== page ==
I’ve also had many students tell me that they’re having to force themselves to be motivated, almost to the point where they’re paralyzed, where they have so many things that they need to do with their families, with their work, and with their education that they just don’t even know where to begin. So a lot of things are falling through the cracks, and that’s why we’re seeing this lack of focus by not completing assignments correctly, by not having things turned in by deadlines. And so it really has kind of altered the motivation and the reason why they’re going back to school. Education is something that these individuals have opted for. They’re paying for it, they’re paying to have this additional stress, and I think that right now, adults are just really taking on too much, whether it’s their course load, instead of taking three or six graduate hours, they’re trying to take nine, so it really is impacting their ability to be successful in the program.
Darren: How can institutions better support adult learners to further their careers or reach their career goals after college?
Kristen: I think one of the most important things that institutions can do is to have applicable skills attainment in the courses that they can apply in their chosen career. So making sure that every assignment that we put in front of a student helps them gain the skills that they need in order to be successful once they graduate and they’re working in their chosen profession. And identifying not only how the assignment is done, but also why it’s important for their development as a professional. Going back to that, the ‘why’ matters. Making sure that they really understand this assignment is important to you because you’re going to use it. You’re going to need to understand this skill and how to do these various things in order to be successful.
I think also online degrees are absolutely necessary for the majority of adult learners. The need to have this flexibility to learn at times that are convenient to them is very important. But in tandem with that, we need to make sure that faculty are accessible in the evenings, or on weekends, or when students need them the most in order to answer questions to meet the student’s needs. And we need to make sure that we have something such as video conferencing available for students to make an appointment with us and then discuss with us what are the intricacies of this assignment, can you provide additional feedback to me on my prior assignment. I’m struggling, help. How can you help me?
In going into that, we need to make sure that our students feel supported. As institutions, we need to offer mental health resources to our students. We need to have cohorts of adult students that are connected where our students can go and they can engage with each other and interact, and maybe we need to have discussion forums that are for students only, where they can put in questions, provide feedback, just kind of get guidance from other students who are in that program.
And then we also need to make sure that our student associations are there and that they’re working with our students to make the experience the best that it can be. I know that our student organization just recently, they had like a craft time where anyone who wanted to, they could sign up. And the student association actually sent out the crafts to all of our adult learners who wanted to participate, and then they got into a video conferencing and they did the craft together. And that’s how we need to engage our adult learners to kind of give them a break from the reality of a family and work and say, “This is your time. Come together, have that little mental break, learn from each other and be able then to move forward through the program”.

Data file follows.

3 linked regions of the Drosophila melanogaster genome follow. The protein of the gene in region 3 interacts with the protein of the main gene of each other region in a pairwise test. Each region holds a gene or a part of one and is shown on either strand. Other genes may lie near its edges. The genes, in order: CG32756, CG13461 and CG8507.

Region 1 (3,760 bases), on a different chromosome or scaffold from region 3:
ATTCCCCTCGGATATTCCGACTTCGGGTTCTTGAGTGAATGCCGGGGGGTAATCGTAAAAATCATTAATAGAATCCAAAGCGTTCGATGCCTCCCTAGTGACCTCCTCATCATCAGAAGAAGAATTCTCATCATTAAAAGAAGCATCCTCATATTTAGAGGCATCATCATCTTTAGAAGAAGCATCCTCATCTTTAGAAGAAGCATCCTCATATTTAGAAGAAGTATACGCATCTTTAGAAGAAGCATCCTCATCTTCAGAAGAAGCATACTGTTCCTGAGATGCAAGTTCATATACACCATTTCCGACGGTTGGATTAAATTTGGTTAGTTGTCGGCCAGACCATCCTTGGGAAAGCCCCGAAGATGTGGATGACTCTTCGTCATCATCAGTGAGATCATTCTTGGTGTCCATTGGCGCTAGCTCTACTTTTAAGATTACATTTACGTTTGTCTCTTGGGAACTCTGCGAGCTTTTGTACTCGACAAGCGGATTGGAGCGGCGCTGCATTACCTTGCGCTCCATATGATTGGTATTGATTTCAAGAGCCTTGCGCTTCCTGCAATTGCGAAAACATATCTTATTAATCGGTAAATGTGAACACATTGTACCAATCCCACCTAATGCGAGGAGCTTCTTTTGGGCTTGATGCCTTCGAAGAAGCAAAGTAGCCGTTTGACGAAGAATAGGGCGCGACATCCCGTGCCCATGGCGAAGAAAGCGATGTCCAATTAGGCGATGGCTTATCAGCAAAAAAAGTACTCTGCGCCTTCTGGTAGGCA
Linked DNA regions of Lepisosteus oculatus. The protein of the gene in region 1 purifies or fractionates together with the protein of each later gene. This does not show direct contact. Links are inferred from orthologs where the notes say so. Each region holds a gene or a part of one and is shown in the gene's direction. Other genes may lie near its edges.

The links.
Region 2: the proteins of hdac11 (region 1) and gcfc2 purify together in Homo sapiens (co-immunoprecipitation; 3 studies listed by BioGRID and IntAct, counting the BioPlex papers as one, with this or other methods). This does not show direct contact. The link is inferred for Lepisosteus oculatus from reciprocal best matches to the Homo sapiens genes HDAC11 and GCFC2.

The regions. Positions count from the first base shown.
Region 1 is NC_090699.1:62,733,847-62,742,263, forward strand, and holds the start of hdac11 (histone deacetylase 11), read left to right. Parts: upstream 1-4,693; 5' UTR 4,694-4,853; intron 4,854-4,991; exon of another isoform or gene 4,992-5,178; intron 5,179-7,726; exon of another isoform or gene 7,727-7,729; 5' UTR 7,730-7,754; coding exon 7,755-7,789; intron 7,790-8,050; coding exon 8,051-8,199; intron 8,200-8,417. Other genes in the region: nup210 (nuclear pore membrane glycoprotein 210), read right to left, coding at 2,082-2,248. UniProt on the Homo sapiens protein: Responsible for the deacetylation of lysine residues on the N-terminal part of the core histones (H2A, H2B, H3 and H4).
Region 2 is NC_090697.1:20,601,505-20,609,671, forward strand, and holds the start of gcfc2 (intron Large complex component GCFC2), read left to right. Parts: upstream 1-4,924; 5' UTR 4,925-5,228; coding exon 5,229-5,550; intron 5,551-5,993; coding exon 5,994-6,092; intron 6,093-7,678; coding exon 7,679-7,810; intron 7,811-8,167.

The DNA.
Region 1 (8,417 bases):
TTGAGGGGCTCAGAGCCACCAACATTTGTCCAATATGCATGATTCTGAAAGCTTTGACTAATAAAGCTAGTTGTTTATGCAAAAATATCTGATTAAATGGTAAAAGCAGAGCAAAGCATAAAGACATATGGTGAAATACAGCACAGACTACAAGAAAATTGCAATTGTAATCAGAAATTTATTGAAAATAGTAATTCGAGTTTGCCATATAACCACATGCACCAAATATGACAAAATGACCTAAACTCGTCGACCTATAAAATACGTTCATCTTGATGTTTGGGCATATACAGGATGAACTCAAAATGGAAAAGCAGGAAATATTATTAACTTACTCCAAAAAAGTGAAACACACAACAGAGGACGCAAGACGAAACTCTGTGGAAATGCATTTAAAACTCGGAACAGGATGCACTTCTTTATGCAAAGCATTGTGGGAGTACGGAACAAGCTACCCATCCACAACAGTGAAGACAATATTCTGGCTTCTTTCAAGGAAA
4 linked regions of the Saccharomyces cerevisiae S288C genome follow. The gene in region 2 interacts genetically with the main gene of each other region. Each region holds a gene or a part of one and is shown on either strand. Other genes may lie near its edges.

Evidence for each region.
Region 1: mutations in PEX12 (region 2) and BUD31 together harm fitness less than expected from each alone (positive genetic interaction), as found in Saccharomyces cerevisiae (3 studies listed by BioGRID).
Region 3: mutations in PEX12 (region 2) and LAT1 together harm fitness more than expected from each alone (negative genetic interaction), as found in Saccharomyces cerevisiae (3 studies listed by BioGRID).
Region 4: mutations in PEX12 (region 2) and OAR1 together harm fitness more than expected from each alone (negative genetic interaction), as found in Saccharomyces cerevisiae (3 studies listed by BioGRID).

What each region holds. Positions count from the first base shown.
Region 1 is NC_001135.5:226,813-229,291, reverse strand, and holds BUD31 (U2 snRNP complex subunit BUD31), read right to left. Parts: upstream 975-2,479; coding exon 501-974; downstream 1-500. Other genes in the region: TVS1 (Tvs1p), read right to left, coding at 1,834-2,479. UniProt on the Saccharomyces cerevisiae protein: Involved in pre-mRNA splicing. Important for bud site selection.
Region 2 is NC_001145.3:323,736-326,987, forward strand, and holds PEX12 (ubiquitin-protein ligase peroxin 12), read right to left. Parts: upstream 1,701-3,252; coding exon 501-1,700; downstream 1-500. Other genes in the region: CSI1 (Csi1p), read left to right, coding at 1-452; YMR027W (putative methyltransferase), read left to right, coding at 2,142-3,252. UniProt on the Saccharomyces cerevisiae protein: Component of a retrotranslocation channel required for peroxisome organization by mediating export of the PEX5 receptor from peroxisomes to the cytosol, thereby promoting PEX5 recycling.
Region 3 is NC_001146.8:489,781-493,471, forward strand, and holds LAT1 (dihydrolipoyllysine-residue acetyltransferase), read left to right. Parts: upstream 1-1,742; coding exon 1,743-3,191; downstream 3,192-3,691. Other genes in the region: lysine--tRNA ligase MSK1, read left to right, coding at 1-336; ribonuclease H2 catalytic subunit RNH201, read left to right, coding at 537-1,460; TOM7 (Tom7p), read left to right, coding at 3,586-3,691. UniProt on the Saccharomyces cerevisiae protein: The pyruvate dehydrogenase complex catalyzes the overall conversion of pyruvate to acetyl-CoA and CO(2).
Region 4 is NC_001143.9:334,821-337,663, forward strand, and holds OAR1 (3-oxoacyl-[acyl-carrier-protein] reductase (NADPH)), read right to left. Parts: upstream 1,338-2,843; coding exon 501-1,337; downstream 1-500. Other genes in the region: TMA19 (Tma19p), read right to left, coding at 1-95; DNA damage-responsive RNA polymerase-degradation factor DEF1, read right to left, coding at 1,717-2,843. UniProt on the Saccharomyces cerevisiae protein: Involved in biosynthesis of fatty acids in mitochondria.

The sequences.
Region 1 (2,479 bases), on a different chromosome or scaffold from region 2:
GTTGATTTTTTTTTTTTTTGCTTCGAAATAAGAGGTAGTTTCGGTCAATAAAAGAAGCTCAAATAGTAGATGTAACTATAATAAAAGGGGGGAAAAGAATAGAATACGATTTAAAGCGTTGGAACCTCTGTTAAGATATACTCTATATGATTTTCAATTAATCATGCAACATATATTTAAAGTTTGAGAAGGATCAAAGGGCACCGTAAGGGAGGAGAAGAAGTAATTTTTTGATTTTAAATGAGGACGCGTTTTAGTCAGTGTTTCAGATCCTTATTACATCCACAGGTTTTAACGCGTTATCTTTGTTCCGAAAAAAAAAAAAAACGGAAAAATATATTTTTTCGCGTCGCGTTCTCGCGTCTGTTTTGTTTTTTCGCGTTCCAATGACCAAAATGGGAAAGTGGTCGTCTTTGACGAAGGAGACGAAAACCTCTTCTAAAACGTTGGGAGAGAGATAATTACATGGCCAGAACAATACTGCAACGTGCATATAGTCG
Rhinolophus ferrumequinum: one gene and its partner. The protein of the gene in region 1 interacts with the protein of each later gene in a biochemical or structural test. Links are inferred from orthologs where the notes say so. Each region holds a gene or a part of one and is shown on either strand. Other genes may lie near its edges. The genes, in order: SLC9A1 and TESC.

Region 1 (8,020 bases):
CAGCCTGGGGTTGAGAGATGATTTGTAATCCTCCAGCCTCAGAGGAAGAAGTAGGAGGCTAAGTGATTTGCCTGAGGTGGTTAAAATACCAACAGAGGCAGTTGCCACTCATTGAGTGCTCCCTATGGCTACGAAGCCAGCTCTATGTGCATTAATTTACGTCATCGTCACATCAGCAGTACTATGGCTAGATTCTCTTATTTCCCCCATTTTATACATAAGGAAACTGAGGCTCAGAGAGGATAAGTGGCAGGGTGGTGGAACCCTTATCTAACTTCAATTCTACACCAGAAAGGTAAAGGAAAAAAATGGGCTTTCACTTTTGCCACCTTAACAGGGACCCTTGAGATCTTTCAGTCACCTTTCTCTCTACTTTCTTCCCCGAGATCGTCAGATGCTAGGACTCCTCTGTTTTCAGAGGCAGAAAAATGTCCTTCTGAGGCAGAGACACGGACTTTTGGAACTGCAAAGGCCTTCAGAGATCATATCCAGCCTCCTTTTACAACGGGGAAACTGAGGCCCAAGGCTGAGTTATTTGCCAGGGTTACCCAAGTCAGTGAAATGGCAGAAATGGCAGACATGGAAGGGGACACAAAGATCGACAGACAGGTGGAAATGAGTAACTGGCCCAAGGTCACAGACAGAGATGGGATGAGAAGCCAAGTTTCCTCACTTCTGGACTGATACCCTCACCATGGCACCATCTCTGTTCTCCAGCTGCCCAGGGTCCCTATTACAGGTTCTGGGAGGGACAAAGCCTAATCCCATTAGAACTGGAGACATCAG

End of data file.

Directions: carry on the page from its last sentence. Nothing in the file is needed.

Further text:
Darren: What else should we know about adult learners?
Kristen: I think one of the most important things we need to realize about adult learners is they’re very complex. As I said at the beginning, it’s not just ethnic diversity, but we have people from 25 up to possibly over a hundred who are adult learners and they’re all different. We have people serving in the military, actively. We have people who are retired from military service, people who are caregiving for their aging parents or children. And we need to understand that each adult learner is unique and we need to help them the best that we can by providing good instruction and good feedback, and to realize that for many of them, they’re still struggling in this post COVID world to balance their personal, their professional, and their educational responsibilities. Very important that we acknowledge that and that we support our students in whatever ways that we can.
Darren: Kristen, thank you for joining me today.
Kristen: Well, thank you so much. I appreciate it.
Darren: Be sure to follow, like and subscribe to On Campus with CITI Program to stay in the know If you enjoyed this podcast, you may also be interested in CITI Program’s other podcast On Tech Ethics and On Research. You can listen to all of CITI Program’s podcast on Apple Podcast, Spotify, and other streaming services.
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- Season 1 – Episode 33: Introducing CITI Program’s New Podcast: On Tech Ethics
- Season 1 – Episode 32: The Impacts of Grading: Part 2
- Season 1 – Episode 31: The Impacts of Grading: Part 1
- Season 1 – Episode 30: Food and Housing Insecurity: Higher Education
Meet the Guest
Kristen Becker, MLS, MBA, EdD – Texas Woman’s University
Dr. Kristen L. Becker is as an Asst. Professor in the School of Library and Information Studies at Texas Woman’s University. Her research focuses on the impact of administration, leadership, and policy on stakeholders.
Meet the Host
Darren Gaddis, Host, On Campus Podcast – CITI Program
He is the host of the CITI Program’s higher education podcast. Mr. Gaddis received his BA from University of North Florida, MA from The George Washington University, and is currently a doctoral student at Florida State University.